This project is a part of our shared program with Africa Sand Dam Foundation. Our team is pleased to directly share the below report (edited for clarity, as needed).
Welcome to the Community
Ikanga Self-Help Group was formed in the year 2016 with a mission of constructing gabions in Thwake River. They wanted these to harvest water and then pipe it to tanks at their home compounds. As of yet, no construction has been completed.
The group now has 27 members who come from Kasioni and Ngaa Villages, which have a combined population of 4,220 people. The mean age of group members is 44, and the average size of each household is six.
(Editor’s Note: While this many people may have access on any given day, realistically a single water source can only support a population of 350-500 people. This community is a great candidate for ASDF’s five-year development plan. To learn more, click here.)
When asked about food security in their homes, 80% said that they hadn’t faced any food challenges for the last three months. Another 20% said that they survive on borrowing food and restrict adults from taking food so that children can eat first.
46% of the respondents earn more than 10,000 shillings a month while 27% earn between 3,000 and 10,000 shillings, and the last 27% earn less than 3,000 shillings. With an average family size of six, this calls for intervention to improve both income and food production.
Members of this group heard about us from Kyeni Self-Help Group, who we’ve been working with for a while. They then approached our field officer Mr. Benson Kituku with a request for support. Members of Ikanga had already helped us build sand dams with two other groups in the area, so the project approval process was much faster.
Most of the group members have hooked up plastic tanks to harvest rainwater off their roofs, while the rest walk to River Thwake. However, it’s important to note that rainwater can only be harvested during three rainy months each year. The rest of the year, these people join their neighbors in traveling to the river.
At the river, holes must be dug in the riverbed to reach water. Certain holes are used for watering livestock, while others are set aside just for human consumption. Most often, an adult will bring along a 20-liter jerrycan. If their family has a donkey or ox-drive cart, they will use these to carry even more water. A typical donkey can haul four full 20-liter jerrycans.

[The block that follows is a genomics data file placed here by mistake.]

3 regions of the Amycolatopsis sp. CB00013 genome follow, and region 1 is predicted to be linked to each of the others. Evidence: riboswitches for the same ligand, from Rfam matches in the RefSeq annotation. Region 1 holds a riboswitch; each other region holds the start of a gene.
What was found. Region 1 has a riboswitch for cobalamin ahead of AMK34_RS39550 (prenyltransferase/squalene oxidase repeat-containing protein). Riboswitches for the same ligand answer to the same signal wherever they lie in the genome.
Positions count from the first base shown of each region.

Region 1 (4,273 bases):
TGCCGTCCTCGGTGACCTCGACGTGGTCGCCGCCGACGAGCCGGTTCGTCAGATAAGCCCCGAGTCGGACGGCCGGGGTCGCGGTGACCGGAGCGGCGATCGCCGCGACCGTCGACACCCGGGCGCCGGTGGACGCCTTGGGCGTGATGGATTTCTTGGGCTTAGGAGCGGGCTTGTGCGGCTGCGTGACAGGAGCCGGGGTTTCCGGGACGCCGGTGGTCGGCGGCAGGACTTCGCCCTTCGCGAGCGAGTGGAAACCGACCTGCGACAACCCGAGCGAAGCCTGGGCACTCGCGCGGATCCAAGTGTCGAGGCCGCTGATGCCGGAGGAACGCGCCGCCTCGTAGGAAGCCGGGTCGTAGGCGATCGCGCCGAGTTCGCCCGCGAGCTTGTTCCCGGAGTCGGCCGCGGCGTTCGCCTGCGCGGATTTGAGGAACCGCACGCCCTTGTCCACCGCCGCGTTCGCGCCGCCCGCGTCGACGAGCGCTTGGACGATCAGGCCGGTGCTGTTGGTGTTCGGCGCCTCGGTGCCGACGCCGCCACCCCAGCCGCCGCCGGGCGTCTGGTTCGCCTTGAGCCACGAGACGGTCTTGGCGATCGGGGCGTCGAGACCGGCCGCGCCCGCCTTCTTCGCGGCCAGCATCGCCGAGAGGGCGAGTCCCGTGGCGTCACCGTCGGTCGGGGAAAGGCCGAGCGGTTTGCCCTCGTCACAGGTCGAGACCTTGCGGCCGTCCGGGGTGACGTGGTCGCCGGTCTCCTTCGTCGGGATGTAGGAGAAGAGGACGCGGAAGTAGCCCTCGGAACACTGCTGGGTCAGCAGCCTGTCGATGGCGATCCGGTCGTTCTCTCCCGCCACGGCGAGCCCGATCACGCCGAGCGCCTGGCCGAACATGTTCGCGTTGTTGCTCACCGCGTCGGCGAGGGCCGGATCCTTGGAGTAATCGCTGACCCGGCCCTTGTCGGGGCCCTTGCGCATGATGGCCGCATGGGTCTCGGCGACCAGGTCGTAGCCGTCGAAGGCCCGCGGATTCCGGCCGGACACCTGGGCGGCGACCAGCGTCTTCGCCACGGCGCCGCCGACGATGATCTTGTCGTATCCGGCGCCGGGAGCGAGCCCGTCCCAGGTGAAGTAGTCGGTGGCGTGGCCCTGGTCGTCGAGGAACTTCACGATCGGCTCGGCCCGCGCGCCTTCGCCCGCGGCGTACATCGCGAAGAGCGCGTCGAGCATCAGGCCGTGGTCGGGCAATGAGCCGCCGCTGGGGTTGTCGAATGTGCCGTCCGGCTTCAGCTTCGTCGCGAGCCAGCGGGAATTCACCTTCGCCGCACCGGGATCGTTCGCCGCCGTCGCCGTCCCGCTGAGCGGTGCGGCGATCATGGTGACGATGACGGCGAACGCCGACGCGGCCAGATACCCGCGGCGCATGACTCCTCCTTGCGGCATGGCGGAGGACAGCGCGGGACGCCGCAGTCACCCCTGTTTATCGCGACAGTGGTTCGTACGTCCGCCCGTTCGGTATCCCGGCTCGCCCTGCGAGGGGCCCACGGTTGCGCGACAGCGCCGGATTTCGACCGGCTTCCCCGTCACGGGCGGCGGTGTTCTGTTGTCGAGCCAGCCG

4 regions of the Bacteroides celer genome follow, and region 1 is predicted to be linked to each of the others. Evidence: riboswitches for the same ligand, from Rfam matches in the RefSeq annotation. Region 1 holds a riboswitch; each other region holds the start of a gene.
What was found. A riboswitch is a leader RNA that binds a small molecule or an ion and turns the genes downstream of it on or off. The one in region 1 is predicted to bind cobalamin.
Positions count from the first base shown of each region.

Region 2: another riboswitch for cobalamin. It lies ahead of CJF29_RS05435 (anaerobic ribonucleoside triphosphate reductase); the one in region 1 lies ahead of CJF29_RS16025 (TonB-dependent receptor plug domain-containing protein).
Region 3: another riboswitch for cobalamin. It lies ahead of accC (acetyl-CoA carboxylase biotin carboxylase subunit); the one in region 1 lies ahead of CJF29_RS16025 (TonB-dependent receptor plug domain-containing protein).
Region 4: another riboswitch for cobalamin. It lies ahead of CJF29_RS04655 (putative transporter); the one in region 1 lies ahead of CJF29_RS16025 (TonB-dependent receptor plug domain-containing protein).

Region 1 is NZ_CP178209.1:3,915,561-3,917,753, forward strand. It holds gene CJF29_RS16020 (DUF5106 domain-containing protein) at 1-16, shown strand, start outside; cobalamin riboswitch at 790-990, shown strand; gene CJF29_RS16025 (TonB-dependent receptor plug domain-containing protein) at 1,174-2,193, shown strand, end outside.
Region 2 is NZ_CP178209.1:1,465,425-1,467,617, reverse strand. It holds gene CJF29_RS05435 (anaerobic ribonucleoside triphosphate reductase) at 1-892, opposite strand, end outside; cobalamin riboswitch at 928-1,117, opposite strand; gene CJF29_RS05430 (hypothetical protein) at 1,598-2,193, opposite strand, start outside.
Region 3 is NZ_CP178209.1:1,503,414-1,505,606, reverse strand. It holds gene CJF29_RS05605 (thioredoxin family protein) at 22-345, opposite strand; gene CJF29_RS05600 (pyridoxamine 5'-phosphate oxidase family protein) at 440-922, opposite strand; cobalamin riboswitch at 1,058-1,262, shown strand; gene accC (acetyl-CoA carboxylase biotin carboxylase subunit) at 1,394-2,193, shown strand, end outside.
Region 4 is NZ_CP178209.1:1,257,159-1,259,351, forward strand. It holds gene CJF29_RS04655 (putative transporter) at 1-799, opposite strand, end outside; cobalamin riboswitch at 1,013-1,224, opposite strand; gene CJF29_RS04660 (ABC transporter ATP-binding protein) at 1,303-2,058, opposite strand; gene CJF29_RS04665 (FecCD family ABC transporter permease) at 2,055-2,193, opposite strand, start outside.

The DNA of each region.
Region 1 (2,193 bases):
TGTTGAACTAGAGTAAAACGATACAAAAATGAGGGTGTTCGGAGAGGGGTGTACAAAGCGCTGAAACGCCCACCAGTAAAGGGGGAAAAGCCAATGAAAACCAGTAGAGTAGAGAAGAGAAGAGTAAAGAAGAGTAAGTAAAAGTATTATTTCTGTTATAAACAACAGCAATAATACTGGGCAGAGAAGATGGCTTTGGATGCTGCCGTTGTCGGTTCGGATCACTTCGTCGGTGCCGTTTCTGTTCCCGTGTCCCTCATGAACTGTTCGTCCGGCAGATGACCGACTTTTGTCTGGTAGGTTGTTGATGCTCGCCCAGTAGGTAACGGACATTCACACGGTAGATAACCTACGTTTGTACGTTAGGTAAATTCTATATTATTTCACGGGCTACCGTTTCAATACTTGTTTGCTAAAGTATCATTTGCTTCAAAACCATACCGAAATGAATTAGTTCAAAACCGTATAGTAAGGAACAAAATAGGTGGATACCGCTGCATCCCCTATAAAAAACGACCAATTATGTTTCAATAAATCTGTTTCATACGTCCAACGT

Water harvested at home is safe for drinking, but the water from scoop holes at the river is contaminated. These holes are open to contamination from surface runoff, erosion, and human activity.
After drinking this contaminated water, people suffer from waterborne diseases and the resulting treatment costs. Common diseases include amoeba, typhoid, bilharzia, and ringworm.
100% of group member have a pit latrine, and report that their neighbors have one also. The conditions of these latrines depend on the economic status of each family, and we were happy to find that many families making over 10,000 shillings a month have been able to invest in VIP (ventilated improved pit) latrines. Some others lack doors, but just have a curtain hanging in the opening. Because of this full latrine coverage, open defecation is not an issue in these two villages.
A little under half of households have a hand-washing station installed outside their latrine. Most have a designated area for throwing garbage though some still need to dig a pit. A few households have other helpful tools like dish racks and clotheslines to dry their belongings safely of the ground.
Plans: Hygiene and Sanitation Training
Since this is our first hygiene and sanitation training in Kasioni, training will be held for three days. The members will learn about useful practices and tools to improve health, and will be encouraged to share those with their families and neighbors. Water transport, storage, and treatment methods will be taught, and hand-washing will be a focus. Group members will learn how to make their own hand-washing stations with everyday materials. To motivate participants, we must show the links between these activities and their people’s health.
Plans: Hand-Dug Well
This particular hand-dug well is being built adjacent to this group’s first sand dam project (click here to see), which will supply clean drinking water once it rains. We have supplied the group with the tools needed for excavation. With the guidance of our artisans and mechanics, the excavated well will be cased, sealed with a well pad, and then finished with a new AfriDev pump.
Excavation takes a month or more on average, depending on the nature of the rock beneath. Construction of the well lining and installation of the pump takes 12 days maximum. The well will be lined with a concrete wall including perforations so that once it rains, water will filter in from the sand dam.
This well will be located in Kasioni Village, and will bring clean water closer to families having to walk long distances for their water.